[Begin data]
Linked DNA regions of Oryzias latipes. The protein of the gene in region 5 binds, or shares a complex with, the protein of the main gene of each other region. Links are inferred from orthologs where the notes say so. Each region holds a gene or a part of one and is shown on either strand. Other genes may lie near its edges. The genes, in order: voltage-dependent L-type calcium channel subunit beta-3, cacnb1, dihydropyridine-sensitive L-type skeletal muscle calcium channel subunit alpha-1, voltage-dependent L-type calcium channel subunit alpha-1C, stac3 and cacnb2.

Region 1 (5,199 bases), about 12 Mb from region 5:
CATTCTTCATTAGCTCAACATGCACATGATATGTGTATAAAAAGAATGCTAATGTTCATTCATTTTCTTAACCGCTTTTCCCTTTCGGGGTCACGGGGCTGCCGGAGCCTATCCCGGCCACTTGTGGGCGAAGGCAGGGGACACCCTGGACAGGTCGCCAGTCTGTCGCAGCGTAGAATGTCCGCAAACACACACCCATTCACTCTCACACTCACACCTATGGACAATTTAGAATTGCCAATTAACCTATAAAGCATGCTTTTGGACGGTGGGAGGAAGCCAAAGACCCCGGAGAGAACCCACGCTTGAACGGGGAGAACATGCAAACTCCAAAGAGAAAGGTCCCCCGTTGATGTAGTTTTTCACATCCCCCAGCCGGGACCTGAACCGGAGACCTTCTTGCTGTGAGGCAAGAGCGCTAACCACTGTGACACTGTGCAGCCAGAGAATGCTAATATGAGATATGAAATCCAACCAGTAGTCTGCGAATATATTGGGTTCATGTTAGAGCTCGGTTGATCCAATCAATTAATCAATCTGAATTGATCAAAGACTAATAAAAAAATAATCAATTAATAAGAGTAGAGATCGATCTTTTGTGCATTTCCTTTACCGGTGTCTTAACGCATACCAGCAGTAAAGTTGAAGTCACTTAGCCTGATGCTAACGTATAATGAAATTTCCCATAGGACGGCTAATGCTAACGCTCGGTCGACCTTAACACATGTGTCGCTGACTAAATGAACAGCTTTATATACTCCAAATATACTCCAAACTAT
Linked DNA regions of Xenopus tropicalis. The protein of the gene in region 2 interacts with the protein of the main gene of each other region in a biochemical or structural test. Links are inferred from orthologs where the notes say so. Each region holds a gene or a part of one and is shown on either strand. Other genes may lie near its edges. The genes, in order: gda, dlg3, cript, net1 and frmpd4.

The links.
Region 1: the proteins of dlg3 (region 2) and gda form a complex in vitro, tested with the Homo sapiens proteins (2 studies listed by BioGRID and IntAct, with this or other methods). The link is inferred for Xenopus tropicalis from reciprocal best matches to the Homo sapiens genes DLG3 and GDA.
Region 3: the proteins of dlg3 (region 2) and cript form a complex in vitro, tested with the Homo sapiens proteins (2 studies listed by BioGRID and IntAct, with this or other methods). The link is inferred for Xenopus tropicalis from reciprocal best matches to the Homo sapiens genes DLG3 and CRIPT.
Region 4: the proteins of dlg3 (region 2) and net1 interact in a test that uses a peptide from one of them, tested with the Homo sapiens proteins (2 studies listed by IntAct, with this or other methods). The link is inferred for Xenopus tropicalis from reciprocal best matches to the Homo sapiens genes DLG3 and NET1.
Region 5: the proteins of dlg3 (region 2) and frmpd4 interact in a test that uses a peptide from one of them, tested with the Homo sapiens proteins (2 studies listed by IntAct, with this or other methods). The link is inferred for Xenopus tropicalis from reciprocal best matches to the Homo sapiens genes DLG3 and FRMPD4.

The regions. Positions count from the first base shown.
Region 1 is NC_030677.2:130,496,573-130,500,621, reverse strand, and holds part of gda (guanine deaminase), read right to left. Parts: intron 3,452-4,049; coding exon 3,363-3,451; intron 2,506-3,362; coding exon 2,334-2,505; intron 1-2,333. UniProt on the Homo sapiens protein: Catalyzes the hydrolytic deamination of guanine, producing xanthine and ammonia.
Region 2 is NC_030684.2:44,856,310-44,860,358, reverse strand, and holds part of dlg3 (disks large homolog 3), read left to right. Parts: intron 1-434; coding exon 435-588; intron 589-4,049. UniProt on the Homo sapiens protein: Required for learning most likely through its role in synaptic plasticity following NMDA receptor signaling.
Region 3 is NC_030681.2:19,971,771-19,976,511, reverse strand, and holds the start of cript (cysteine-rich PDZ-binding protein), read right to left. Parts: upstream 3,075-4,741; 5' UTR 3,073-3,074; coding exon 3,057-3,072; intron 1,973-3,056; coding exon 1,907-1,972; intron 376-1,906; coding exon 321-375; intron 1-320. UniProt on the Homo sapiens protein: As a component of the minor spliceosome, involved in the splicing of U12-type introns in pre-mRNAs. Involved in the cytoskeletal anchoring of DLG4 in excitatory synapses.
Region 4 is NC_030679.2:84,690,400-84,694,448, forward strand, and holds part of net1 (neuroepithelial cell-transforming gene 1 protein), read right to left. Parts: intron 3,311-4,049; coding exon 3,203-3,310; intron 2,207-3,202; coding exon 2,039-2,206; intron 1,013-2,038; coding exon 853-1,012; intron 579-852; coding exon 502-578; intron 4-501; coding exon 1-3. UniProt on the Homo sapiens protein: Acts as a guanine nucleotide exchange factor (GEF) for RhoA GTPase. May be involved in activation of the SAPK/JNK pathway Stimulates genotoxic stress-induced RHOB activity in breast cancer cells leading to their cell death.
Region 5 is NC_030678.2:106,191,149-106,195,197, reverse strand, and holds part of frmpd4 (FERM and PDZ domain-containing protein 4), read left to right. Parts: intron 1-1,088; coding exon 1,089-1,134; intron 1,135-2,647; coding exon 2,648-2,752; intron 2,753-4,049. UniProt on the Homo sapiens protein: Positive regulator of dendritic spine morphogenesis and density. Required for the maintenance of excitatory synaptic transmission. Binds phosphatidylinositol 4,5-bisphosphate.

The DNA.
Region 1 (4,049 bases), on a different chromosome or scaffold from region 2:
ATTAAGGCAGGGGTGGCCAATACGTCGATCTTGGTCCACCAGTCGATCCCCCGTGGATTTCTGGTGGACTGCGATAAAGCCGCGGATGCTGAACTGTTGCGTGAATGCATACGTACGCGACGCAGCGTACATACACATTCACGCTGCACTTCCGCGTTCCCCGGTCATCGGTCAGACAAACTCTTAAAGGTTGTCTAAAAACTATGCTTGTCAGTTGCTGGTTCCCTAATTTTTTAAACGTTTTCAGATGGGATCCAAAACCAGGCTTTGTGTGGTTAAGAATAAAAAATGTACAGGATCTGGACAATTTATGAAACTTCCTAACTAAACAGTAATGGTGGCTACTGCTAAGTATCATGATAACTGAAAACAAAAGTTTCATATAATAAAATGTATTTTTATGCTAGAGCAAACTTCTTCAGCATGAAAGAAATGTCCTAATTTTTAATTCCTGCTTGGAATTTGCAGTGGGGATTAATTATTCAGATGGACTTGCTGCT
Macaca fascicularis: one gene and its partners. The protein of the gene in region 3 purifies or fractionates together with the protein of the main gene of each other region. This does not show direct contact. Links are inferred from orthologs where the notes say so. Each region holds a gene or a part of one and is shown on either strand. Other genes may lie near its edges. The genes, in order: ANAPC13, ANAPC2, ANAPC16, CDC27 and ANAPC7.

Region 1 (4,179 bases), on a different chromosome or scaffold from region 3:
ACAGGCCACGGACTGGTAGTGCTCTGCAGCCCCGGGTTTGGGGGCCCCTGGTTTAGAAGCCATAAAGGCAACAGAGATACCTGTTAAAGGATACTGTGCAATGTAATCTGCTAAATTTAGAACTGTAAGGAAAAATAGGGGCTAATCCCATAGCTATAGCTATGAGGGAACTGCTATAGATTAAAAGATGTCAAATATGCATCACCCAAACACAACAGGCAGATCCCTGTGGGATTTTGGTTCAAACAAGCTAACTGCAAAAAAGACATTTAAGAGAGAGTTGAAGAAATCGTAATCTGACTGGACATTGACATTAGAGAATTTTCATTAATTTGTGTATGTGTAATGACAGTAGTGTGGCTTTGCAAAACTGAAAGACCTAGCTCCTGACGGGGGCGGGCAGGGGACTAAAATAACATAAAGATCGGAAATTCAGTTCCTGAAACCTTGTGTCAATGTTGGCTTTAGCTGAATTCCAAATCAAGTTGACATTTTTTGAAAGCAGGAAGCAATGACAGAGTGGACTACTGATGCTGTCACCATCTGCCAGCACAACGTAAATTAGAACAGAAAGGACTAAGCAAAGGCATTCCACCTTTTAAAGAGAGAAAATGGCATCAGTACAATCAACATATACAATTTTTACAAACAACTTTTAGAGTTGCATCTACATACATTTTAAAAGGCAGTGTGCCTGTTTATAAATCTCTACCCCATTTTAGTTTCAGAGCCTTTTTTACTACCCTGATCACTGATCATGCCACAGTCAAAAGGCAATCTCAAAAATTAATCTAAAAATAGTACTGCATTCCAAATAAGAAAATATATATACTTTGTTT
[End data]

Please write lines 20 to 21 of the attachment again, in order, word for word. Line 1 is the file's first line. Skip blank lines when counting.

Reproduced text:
Region 1 (4,179 bases), on a different chromosome or scaffold from region 3:
ACAGGCCACGGACTGGTAGTGCTCTGCAGCCCCGGGTTTGGGGGCCCCTGGTTTAGAAGCCATAAAGGCAACAGAGATACCTGTTAAAGGATACTGTGCAATGTAATCTGCTAAATTTAGAACTGTAAGGAAAAATAGGGGCTAATCCCATAGCTATAGCTATGAGGGAACTGCTATAGATTAAAAGATGTCAAATATGCATCACCCAAACACAACAGGCAGATCCCTGTGGGATTTTGGTTCAAACAAGCTAACTGCAAAAAAGACATTTAAGAGAGAGTTGAAGAAATCGTAATCTGACTGGACATTGACATTAGAGAATTTTCATTAATTTGTGTATGTGTAATGACAGTAGTGTGGCTTTGCAAAACTGAAAGACCTAGCTCCTGACGGGGGCGGGCAGGGGACTAAAATAACATAAAGATCGGAAATTCAGTTCCTGAAACCTTGTGTCAATGTTGGCTTTAGCTGAATTCCAAATCAAGTTGACATTTTTTGAAAGCAGGAAGCAATGACAGAGTGGACTACTGATGCTGTCACCATCTGCCAGCACAACGTAAATTAGAACAGAAAGGACTAAGCAAAGGCATTCCACCTTTTAAAGAGAGAAAATGGCATCAGTACAATCAACATATACAATTTTTACAAACAACTTTTAGAGTTGCATCTACATACATTTTAAAAGGCAGTGTGCCTGTTTATAAATCTCTACCCCATTTTAGTTTCAGAGCCTTTTTTACTACCCTGATCACTGATCATGCCACAGTCAAAAGGCAATCTCAAAAATTAATCTAAAAATAGTACTGCATTCCAAATAAGAAAATATATATACTTTGTTT